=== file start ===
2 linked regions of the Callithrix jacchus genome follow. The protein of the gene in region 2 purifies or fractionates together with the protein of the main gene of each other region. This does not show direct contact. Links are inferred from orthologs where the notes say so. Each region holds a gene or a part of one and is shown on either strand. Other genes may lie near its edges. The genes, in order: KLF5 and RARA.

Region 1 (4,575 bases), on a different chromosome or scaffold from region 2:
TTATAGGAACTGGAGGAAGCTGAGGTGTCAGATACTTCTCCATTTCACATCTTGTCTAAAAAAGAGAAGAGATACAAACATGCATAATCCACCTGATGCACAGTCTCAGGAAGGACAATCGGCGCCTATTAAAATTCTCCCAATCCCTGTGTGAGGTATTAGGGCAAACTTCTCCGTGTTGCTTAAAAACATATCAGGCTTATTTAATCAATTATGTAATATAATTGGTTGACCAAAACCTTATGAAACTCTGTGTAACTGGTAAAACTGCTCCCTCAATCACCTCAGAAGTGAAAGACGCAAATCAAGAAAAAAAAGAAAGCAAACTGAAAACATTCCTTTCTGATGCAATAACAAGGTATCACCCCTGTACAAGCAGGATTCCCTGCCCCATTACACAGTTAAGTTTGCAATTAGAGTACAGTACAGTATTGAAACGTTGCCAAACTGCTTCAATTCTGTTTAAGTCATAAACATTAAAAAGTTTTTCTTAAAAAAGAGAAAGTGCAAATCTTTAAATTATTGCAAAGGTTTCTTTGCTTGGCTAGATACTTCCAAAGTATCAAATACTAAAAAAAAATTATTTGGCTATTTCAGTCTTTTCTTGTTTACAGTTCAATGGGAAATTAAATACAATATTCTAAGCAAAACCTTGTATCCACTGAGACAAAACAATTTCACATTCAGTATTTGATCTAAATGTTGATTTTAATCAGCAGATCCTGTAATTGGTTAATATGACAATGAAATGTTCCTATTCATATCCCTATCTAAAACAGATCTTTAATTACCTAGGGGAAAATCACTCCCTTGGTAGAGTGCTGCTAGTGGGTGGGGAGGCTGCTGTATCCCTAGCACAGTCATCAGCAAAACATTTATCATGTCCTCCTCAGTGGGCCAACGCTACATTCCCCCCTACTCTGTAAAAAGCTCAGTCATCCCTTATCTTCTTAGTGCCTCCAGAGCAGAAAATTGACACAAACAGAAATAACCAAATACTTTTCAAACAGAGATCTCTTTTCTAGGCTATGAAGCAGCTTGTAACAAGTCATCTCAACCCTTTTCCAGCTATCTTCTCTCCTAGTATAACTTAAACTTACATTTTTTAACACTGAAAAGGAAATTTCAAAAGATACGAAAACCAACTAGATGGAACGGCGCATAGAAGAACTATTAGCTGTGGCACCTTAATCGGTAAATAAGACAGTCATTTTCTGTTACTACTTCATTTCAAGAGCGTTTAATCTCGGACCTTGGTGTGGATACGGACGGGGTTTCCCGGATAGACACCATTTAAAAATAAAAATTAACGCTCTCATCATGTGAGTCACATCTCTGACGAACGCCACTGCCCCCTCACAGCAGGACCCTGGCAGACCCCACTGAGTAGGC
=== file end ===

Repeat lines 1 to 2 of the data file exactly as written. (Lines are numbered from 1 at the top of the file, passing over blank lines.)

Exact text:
2 linked regions of the Callithrix jacchus genome follow. The protein of the gene in region 2 purifies or fractionates together with the protein of the main gene of each other region. This does not show direct contact. Links are inferred from orthologs where the notes say so. Each region holds a gene or a part of one and is shown on either strand. Other genes may lie near its edges. The genes, in order: KLF5 and RARA.

Region 1 (4,575 bases), on a different chromosome or scaffold from region 2: